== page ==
Image Credit: Jack Rowand/ABCLast night’s V started off with an eye-popping sequence. Anna was giving her people a little taste of the Bliss — one Visitor was immune. He mumbled some love poetry in a blissed-out girl’s ear, then opened up an ACME brand Flying Ball of Doom. A suicide bomber? Look out, viewers, it’s a topicality grenade! Over the top, out of nowhere, a little bit ridiculous… and utterly awesome.
V is capable of luscious brain-prodding entertainment. Unfortunately, it’s also guilty of some severe dramatic lapses. Let’s do a quick rundown of this schizoid episode:
Good: Groovy Science-Fiction
Anna was testing her people for emotions using a machine that played video of human tragedy: explosions, war, crying babies, Buzz Aldrin on Dancing With the Stars. After applying the test around the mothership, she decided to test the margin of error. She dragged the people who failed the test into her Window Room, handed them pills, and told them to redeem themselves. The ones that were faithful were incinerated, an effect that recalled how people exploded into bloody mist in Spielberg’s War of the Worlds.
Between that scene, the suicide bomber, and the cover-your-boyfriend’s-eyes glimpse of Ryan Junior snaking around inside of his human mother’s belly, you have to give V credit: this show can really conjure up disturbing sci-fi imagery. And I got a little tingle when I saw the words “John May Lives” appear in bright red on the V ships.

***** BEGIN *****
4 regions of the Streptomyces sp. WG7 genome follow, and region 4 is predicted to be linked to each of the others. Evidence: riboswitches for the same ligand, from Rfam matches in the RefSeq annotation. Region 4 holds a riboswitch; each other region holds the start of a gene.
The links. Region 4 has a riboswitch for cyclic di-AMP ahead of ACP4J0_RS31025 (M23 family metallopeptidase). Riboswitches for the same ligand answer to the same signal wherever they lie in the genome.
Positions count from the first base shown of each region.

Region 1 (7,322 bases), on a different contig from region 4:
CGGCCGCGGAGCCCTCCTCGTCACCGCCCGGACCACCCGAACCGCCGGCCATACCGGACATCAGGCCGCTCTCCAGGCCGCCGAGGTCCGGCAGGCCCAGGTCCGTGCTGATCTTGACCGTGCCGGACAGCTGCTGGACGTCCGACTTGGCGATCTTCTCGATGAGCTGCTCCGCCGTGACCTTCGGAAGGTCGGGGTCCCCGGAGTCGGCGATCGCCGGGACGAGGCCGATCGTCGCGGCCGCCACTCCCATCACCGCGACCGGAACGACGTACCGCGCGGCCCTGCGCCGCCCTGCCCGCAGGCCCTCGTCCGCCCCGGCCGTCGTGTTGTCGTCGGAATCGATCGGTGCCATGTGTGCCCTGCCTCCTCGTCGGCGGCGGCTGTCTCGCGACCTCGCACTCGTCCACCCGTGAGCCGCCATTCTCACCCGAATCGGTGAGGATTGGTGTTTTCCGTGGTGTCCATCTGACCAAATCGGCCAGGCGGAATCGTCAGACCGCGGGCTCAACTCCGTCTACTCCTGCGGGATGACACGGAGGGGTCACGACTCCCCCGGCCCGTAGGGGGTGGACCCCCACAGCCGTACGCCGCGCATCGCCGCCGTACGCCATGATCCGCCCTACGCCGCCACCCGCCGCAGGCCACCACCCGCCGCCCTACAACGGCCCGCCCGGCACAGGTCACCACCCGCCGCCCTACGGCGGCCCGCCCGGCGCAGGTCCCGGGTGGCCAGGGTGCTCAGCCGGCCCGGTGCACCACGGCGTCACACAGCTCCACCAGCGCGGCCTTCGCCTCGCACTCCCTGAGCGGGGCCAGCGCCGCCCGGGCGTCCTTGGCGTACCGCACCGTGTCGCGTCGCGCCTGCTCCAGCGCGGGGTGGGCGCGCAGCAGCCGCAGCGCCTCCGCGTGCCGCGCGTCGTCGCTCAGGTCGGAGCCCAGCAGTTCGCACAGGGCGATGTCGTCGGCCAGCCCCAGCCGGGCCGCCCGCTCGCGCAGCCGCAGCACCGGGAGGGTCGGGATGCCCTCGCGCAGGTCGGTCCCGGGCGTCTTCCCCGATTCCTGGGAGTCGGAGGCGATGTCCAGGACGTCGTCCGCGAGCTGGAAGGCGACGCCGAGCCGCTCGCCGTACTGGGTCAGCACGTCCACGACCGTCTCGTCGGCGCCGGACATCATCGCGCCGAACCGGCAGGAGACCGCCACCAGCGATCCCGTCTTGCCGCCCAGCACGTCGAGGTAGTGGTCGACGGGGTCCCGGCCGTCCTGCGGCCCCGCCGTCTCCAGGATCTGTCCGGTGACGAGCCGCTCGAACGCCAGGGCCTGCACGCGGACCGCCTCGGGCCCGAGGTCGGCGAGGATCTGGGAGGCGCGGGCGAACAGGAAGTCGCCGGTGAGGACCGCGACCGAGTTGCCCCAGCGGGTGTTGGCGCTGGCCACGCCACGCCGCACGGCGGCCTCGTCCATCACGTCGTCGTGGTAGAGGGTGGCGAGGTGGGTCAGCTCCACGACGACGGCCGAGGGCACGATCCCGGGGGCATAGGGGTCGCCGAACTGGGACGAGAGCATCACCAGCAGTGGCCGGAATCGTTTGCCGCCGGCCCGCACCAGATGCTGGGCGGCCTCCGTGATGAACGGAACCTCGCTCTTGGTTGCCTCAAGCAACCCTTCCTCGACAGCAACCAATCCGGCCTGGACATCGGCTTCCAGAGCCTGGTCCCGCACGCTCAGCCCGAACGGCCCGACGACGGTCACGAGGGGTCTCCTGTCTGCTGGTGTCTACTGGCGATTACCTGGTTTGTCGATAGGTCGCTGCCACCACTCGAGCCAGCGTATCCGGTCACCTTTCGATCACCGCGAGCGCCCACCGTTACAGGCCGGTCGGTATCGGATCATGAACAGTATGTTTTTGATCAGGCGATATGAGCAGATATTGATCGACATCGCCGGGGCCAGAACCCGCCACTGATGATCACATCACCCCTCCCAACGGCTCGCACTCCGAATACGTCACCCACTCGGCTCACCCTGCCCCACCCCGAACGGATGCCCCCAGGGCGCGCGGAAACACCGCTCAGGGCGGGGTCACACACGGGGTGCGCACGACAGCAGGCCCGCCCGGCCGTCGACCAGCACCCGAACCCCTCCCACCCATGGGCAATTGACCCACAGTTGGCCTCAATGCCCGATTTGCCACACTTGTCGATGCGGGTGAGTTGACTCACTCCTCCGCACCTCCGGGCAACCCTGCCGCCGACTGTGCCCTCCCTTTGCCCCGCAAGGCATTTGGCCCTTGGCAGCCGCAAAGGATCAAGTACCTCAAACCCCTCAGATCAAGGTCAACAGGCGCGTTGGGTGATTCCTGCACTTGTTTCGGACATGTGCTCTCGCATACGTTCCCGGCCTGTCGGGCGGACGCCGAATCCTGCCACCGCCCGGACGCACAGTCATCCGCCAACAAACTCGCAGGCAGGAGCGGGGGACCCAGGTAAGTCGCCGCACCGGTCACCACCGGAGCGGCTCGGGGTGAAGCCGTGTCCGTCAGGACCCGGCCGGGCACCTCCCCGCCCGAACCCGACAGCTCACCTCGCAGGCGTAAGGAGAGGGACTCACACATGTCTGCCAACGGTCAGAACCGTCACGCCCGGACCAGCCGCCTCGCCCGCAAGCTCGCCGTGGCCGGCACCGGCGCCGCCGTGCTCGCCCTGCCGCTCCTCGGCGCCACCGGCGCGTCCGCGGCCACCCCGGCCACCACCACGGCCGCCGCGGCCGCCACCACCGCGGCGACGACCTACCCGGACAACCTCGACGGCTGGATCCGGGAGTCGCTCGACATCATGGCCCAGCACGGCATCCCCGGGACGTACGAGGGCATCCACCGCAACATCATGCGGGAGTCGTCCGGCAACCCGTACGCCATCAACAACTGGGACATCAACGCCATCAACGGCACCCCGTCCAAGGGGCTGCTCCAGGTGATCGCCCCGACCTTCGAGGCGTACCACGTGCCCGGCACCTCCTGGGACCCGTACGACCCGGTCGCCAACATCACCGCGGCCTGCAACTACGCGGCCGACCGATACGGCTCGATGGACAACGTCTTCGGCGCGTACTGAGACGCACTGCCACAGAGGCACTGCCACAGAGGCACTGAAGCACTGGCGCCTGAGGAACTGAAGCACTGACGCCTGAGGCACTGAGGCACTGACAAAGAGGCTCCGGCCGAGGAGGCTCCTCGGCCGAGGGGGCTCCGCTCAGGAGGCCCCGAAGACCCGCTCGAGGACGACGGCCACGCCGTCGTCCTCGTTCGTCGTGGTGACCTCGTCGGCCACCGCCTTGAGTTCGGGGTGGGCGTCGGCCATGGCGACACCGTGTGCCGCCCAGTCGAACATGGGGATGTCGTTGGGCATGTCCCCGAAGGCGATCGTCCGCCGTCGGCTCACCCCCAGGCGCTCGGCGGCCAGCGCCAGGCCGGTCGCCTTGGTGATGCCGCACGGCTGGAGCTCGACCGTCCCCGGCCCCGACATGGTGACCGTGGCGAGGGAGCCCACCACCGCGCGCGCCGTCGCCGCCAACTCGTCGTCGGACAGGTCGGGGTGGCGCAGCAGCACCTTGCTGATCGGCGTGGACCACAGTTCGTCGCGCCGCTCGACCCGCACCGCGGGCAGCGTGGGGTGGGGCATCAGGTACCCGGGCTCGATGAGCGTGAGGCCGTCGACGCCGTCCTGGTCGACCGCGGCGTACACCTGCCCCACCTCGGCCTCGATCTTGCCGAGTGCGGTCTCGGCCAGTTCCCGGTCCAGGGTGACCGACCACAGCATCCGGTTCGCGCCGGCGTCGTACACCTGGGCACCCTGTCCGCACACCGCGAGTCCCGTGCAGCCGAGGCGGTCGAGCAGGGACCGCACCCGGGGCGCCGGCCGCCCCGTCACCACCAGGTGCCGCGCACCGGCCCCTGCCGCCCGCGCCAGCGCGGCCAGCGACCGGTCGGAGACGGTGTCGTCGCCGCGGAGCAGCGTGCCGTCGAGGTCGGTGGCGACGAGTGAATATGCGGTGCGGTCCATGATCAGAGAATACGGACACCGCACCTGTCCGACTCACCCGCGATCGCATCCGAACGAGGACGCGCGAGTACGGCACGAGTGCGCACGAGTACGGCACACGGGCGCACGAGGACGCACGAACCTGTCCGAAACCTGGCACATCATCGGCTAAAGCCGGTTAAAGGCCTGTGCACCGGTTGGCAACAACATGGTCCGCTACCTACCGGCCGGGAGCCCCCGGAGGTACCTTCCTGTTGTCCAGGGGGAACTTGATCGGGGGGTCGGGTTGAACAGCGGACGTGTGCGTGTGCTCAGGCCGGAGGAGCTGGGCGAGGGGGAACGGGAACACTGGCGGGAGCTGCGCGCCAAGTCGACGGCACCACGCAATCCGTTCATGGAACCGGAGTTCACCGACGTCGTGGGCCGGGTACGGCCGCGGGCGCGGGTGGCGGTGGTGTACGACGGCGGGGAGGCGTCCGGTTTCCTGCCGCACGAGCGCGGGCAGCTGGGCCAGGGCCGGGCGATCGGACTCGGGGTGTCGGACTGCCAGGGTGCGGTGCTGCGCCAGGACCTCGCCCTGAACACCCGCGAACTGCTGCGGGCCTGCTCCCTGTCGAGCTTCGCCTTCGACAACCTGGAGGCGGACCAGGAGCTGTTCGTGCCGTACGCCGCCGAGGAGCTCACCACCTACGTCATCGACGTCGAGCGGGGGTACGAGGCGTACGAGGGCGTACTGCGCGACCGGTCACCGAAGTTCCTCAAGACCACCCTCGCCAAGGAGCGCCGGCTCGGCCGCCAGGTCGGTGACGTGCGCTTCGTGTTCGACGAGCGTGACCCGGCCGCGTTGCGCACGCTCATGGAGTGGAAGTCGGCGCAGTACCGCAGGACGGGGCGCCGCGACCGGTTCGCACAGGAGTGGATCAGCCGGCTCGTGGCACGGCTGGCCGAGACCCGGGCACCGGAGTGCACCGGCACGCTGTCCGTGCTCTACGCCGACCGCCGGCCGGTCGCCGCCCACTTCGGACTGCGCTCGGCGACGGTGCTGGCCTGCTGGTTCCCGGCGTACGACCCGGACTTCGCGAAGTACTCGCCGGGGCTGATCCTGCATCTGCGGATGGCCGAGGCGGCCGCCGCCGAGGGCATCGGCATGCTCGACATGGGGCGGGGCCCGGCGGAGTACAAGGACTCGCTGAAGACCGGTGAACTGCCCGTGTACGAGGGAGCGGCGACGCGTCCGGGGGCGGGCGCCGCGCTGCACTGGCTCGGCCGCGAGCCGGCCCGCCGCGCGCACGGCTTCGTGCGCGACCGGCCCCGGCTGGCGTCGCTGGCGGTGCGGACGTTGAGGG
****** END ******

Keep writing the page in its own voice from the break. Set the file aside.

Bad: Goopy Melodrama
There are gigantic freaking alien spaceships in the air. Why do we keep getting shovelfuls of bland character drama? Tyler’s dad (played by – geekgasm! – Nicholas Lea, a.k.a Krycek on The X-Files) spoke to Erica about “the truth about Tyler.” I’m betting Krycek isn’t Tyler’s real father. Who’s the real father? Do we care?
I’m no mathematician, but by my count, that makes roughly 50 pregnancy-centric plotlines this season. In this same episode, Ryan’s Doctor Friend showed Pregnant Wife a fake ultrasound. (What is this, Glee?) And we had to hear the words “Anna is birthing soldiers.” And we don’t know exactly what Supergirl has planned, but it’s probably pregnancy, right? And Chad’s oncoming hemorrhage is kind of like a pregnancy of the brain. The only character on this show who isn’t pregnant is Marcus. But he’s prone to pregnant pauses.
Good: A sense of humor
So far, V’s been painfully straitlaced. There’s no Hurley character here, no one to relieve the monochrome tension. Last night, though, we saw some minor flashes of genuine humor. Mercenary Kyle Hobbs snuck into FBI HQ, and there was a slight glimmer of Josh Holloway in the relish he took with the costume (glasses, slicked-back hair.)
Meanwhile, the writers slipped in a little inside joke about V’s curious release schedule. Chad Decker noted that his series about the V healing centers will air “in 5 parts… for sweeps.” “Good luck in sweeps,” said Father Jack. Hooray for meta-giggles!
Bad: A tin ear for dialogue
There’s a wonderfully Orwellian flow to the dialogue between Anna and her subordinates. (“Your situational empathy is well within normal limits.”) Unfortunately, some of the dialogue sounds like the world’s cleverest kindergarten playwright. Example 1:
Erica’s Ex: What are you not telling me?
I’m not telling you nothing! Double negative! Infinite loop! Viewers, what could be worse? Example 2:
Father Jack: I may not have the answers you need.
Chad: Who does?
Father Jack: You.
Who has the answers? You has the answers! You are the person you have been looking for! Gee, if only all priests were this helpful!
Did you think the good outweighed the bad last night, viewers? Are you also confused as to how the Visitors seem to be able to see everything, except for anything that might incriminate our heroes? Can Joshua get his own spin-off? Can Georgie please get killed by the Vs, so all the characters can wave their fists in the sky and scream “Jor-JEEEEEEE!”, and then we can all forget that Georgie ever existed?